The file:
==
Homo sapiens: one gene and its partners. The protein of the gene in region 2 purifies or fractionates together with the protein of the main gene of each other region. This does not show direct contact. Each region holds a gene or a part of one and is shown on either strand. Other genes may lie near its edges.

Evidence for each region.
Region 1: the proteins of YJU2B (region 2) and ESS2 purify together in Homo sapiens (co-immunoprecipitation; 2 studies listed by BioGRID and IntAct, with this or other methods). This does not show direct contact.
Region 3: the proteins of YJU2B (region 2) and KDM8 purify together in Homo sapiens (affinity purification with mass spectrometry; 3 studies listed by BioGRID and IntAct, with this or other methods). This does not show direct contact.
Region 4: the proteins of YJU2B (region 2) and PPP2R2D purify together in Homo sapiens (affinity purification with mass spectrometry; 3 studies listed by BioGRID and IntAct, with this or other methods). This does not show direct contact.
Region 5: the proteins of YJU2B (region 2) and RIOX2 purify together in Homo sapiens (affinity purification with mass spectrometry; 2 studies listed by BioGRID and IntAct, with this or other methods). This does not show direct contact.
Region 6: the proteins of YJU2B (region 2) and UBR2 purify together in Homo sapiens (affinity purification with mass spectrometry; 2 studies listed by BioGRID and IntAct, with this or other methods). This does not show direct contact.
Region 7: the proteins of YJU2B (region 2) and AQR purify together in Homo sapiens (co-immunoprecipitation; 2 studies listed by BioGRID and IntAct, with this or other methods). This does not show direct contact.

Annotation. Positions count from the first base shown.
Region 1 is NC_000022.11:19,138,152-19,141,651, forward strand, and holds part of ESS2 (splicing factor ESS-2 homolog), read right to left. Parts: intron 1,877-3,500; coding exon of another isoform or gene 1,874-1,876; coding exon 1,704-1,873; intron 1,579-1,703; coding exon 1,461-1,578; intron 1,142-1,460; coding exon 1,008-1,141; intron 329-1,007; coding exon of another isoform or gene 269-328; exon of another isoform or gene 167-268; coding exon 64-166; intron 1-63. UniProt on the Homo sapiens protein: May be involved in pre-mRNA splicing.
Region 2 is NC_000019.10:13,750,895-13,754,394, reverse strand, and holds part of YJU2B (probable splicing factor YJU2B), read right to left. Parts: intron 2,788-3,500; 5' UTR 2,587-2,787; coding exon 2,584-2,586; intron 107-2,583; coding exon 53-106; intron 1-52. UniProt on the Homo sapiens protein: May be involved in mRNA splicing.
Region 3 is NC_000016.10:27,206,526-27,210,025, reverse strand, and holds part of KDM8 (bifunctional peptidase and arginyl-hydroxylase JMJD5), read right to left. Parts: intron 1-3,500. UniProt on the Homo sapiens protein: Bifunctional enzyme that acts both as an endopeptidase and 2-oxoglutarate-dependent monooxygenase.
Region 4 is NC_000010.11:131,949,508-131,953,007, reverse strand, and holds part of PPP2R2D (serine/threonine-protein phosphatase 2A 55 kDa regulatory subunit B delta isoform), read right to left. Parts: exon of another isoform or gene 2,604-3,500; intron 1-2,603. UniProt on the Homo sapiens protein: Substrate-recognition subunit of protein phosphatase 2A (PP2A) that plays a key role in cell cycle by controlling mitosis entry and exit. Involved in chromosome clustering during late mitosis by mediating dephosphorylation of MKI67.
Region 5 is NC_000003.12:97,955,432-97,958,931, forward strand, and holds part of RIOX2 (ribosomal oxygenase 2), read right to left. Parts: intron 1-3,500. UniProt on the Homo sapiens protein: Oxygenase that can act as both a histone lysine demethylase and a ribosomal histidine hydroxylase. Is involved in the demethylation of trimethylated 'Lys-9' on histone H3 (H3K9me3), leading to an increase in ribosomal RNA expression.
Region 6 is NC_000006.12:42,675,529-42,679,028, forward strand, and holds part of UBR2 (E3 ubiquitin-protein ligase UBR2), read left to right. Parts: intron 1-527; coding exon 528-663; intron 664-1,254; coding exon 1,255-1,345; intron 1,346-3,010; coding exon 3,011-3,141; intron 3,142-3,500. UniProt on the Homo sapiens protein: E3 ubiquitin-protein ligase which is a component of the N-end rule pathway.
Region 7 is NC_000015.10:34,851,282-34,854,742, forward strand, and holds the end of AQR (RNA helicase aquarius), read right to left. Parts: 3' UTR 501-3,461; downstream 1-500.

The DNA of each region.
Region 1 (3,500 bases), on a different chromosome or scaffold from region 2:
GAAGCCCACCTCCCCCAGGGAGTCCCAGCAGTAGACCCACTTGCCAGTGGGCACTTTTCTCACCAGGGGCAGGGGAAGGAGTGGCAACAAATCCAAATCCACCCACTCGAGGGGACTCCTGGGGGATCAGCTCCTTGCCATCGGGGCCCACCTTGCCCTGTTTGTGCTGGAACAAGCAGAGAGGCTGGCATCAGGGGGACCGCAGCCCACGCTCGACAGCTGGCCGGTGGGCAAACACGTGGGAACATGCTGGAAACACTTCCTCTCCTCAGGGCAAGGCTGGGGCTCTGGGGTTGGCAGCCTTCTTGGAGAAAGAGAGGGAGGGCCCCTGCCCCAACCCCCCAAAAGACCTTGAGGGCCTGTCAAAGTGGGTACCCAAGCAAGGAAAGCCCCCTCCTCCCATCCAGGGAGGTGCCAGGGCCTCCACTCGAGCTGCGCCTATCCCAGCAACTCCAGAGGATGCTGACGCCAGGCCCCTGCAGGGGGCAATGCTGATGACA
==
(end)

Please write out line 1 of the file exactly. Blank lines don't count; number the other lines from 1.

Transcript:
Homo sapiens: one gene and its partners. The protein of the gene in region 2 purifies or fractionates together with the protein of the main gene of each other region. This does not show direct contact. Each region holds a gene or a part of one and is shown on either strand. Other genes may lie near its edges.